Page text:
Rock Climbers

Discussion in 'Sports' started by GoGoGavin41, Feb 23, 2016.

  1. Emmett

    Emmett Been here awhile Supporter

    Joined:
    Mar 9, 2017
    Oddometer:
    337
    Location:
    New Orleans
    Slightly off-topic, so skip if you're so inclined.......

    OK, so I don't climb anymore, but I spent many years climbing in the Gunks as I lived about 40 minutes away for a dozen+ years, and I've climbed in NH, VT, MA, CT, ME and the Daks, W.VA., Wyoming, NV, Yosemite. I started climbing in the Quincy Quarries before there was sticky rubber. It was a terrific part of my life -and it still is.

    You see once you get through the first few years, the first few leader falls, the first few difficult on-sights, the first few route finding escapades, the first few multi-pitch climbs in rain, and/or snow and find that you're rarely looking at a guide book but simply looking at a cliff and finding your own route and no longer feeling driven to climb at a certain grade and are just climbing for the fun of moving over certain features you've joined a tribe -you've become a climber, and that will never leave you.

    This past October I was on an extended motorcycle trip from New Orleans and I found myself in Joshua Tree looking for a place to camp, but every site was occupied. But I found a site that had a sign that said "happy to share" Turns out that it was a couple who were out there to climb. And the people in the next site to them were also climbers. These two couples, who didn't know each other, adopted this old man. They shared their tent site, and fed me all of my meals; dinner, and breakfast, and they gave me food to take when I left. They both asked for my contact info, and have since reached out to me. Why? Because I was part of their tribe, just like all of you who are reading this, we're part of a tribe, group, subculture, whatever.

    And once in, you're always in. You've got knowledge, or "beta" about things, and stories to tell, and just generally stuff you know that makes you an interesting person to know. And of course the people you meet will have stories for you that will resonate with you and be of interest to you, and they'll also know about new developments in gear or areas, or whatever that will be valuable to you.

    So yeah, you may have stopped climbing, but you're still a climber, because just like the epic rides you have made on your motorcycle, those experiences and what you have learned about yourself, and your friends when things went sideways will always be part of who you are.
  2. RichBeBe

    RichBeBe All Hail Seitan!!! Supporter

    Joined:
    Mar 13, 2004
    Oddometer:
    7,399
    Location:
    NYC
    Let me know if you head this way.
    UngaWunga likes this.
  3. RichBeBe

    RichBeBe All Hail Seitan!!! Supporter

    Joined:
    Mar 13, 2004
    Oddometer:
    7,399
    Location:
    NYC
    So well said
  4. Bappo

    Bappo Long timer

    Joined:
    Mar 14, 2007
    Oddometer:
    1,207
    Location:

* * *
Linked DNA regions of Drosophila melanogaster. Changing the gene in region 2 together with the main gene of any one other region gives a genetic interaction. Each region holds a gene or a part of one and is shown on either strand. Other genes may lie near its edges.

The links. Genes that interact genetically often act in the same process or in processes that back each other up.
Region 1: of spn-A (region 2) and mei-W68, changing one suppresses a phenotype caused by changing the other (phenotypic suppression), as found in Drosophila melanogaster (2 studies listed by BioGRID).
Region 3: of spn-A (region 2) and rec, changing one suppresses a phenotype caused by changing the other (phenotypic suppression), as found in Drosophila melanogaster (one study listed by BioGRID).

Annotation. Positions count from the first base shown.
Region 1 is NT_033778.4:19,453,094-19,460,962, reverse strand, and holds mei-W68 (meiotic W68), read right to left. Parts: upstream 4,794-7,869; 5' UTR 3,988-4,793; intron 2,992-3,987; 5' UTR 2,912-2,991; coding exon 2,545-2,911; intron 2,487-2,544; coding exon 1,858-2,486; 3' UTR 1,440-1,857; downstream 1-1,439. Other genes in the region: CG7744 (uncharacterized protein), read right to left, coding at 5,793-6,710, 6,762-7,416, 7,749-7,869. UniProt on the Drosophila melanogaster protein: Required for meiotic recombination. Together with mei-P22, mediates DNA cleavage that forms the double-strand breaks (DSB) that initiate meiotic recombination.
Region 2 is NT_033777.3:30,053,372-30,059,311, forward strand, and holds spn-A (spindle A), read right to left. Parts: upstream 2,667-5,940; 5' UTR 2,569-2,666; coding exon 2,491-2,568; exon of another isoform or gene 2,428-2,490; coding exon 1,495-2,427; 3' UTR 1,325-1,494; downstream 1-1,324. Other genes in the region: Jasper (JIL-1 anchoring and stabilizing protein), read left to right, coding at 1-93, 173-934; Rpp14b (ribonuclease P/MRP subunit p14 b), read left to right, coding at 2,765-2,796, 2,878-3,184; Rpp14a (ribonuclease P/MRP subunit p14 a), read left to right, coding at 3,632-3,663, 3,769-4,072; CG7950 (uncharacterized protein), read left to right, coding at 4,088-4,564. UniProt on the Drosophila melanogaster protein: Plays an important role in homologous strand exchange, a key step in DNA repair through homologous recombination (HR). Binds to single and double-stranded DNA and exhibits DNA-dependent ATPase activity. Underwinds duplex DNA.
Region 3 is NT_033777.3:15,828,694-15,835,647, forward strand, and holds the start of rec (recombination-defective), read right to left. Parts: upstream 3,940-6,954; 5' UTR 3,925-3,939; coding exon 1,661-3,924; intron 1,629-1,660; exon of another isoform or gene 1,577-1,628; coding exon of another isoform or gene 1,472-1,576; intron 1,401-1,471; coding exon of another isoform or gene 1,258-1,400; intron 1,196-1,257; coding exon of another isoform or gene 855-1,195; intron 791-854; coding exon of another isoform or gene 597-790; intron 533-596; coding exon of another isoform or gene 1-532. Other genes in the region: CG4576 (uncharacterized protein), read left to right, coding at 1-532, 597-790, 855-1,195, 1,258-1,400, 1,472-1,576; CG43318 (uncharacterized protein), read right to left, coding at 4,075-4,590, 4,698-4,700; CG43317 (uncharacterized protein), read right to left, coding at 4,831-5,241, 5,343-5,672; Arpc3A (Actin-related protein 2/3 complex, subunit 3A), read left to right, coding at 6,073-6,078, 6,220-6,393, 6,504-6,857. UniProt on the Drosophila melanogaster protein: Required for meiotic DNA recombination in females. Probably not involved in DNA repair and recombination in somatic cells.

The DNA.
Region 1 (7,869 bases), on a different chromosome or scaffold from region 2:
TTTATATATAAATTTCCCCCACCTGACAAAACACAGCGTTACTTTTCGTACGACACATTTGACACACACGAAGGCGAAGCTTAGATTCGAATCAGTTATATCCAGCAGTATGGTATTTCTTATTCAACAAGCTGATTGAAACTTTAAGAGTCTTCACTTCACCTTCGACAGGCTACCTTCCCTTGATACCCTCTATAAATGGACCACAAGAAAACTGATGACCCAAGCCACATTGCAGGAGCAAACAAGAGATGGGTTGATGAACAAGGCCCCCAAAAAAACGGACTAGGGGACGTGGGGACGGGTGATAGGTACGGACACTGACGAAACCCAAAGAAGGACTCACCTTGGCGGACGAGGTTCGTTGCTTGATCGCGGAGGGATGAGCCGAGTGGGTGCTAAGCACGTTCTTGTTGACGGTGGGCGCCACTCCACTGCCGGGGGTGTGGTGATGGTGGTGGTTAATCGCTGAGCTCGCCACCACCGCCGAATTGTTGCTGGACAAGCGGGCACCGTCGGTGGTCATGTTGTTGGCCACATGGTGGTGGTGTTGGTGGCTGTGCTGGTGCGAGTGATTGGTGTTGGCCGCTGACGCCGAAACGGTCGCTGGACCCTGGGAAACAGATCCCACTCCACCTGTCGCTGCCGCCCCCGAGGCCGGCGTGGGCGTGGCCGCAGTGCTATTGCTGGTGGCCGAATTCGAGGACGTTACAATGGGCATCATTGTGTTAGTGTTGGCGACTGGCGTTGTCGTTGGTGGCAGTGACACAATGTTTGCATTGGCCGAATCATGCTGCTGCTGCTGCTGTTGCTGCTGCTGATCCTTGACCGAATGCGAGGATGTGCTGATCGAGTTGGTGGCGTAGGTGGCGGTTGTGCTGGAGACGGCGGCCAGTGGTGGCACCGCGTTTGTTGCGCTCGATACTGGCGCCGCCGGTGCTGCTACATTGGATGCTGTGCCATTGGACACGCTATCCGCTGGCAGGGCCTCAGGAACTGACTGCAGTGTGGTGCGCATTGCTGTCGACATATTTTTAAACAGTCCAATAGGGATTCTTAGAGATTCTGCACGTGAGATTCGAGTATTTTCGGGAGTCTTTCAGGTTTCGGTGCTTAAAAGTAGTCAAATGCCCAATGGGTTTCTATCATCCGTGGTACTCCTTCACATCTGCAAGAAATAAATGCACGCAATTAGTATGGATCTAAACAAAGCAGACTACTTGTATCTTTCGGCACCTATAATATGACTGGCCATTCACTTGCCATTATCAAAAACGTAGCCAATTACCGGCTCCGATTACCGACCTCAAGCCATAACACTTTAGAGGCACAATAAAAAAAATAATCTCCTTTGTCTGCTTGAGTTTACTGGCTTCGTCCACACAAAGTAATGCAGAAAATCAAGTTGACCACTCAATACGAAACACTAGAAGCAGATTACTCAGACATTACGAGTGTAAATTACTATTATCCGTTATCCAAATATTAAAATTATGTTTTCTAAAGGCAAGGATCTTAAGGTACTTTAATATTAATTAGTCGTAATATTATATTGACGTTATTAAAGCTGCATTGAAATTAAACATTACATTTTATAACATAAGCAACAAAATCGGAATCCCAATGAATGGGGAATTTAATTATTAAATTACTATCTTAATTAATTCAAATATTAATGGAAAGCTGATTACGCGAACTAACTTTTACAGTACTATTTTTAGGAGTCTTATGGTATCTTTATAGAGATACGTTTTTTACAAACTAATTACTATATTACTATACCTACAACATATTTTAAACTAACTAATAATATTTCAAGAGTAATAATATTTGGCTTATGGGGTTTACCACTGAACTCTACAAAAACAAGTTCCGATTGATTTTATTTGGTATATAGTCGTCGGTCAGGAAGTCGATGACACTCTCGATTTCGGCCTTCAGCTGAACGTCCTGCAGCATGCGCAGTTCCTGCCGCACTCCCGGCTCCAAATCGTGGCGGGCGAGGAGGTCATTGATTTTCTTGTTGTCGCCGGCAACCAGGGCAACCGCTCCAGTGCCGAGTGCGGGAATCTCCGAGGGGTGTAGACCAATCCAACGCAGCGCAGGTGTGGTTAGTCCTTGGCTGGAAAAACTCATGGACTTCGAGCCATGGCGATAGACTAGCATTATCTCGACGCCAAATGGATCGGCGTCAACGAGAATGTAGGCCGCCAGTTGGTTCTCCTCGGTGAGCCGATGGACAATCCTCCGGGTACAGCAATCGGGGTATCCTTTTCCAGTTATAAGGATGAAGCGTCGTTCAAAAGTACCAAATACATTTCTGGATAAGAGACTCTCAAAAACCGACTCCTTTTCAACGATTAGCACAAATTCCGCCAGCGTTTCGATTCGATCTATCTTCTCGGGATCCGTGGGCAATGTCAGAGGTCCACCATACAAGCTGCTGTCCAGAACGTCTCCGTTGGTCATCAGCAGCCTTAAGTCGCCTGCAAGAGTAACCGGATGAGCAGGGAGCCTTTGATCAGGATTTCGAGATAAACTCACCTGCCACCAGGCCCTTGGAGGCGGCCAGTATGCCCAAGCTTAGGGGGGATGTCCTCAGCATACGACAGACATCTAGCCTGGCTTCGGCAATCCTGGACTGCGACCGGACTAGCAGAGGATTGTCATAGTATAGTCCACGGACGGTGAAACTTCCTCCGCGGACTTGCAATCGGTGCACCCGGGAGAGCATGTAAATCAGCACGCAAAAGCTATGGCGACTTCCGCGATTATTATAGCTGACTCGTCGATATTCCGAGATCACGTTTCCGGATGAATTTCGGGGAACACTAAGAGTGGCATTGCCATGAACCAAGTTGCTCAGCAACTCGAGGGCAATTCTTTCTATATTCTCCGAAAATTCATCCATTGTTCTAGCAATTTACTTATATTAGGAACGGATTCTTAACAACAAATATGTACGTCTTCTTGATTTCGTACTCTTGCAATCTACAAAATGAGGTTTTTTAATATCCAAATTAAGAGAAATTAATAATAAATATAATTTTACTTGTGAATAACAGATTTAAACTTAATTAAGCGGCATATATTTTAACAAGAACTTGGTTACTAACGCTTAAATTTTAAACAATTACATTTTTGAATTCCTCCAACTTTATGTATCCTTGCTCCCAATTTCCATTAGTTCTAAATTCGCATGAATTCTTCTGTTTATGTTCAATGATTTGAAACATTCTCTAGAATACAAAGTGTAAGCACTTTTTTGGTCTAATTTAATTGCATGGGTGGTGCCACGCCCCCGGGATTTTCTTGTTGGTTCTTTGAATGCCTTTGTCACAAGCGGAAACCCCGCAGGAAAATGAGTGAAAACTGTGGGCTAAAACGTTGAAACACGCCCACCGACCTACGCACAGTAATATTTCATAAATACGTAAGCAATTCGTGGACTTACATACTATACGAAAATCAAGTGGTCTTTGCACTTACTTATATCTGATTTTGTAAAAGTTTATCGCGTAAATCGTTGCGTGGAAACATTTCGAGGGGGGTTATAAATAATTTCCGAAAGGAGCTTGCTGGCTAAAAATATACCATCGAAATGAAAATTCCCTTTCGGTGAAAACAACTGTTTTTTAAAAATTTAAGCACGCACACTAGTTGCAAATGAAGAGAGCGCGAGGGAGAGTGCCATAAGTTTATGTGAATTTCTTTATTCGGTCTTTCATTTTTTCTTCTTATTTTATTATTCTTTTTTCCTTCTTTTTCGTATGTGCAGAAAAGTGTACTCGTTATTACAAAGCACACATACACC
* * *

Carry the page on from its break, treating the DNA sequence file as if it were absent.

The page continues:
On the Cracker Trail
    My climbing days were trad and bouldering.

    When I lived in California (Navy),Yosemite almost every time we had days off and if only one day than off to Indian Rocks in Berkeley to thrash bouldering. Many great memories one being running out of water climbing Royal Arches Direct and the joy of finding a tiny trickle of water at the end of the final pitch. Oh and then the instructions to get back down. Go left. If you think you've gone far enough left, you haven't, GO LEFT DON"T DIE!

    After Navy was Idaho and City of Rocks. Again so many great memories. Lots of trips to climb all over the west. I even tried ice climbing but hated it.

    Gave up climbing when my neck disks gave out. Oh and I still have some gear but could never fit into my harness, haha.

    My best friend and climbing partner is now dying from GBM. He grew up climbing with Alex Lowe and friends in Montana. Thankfully we got to go climb some of his old routes in the later years.

    I sure do miss it.
    2old2Bbold likes this.
  5. mnmlst

    mnmlst mnmlst

    Joined:
    Nov 3, 2005
    Oddometer:
    1,825
    Location:
    a Pangean remnant
    put a prussic or ascender above with a biner, take the ‘brake’ rope side of the Grigi up and through the biner... slide the prussic high, then pull down on the rope. You get a mechanical advantage on the pull-up because you’re unloading the Grigi simultaneously. You can add a foot loop if you need to, but if your feet can touch the wall you can usually do with out. Not a super efficient way to go up, but it’ll work for a short ascent or pinch.

    442A53F0-0189-4E61-A3D8-718812264125.jpeg
  6. UngaWunga

    UngaWunga Mosquito bait

    Joined:
    Jan 7, 2005
    Oddometer:
    12,054
    Location:
    NH
    went ice climbing for the first time yesterday. That was fun. Been a while since I've climbed outside, so I did route and anchor cleanup for practice.

    [​IMG]

    Need to sell the Koflach's I have and find a pair that fit me better. They're a little to big, making it hard to drop my heels with the crampons in the ice.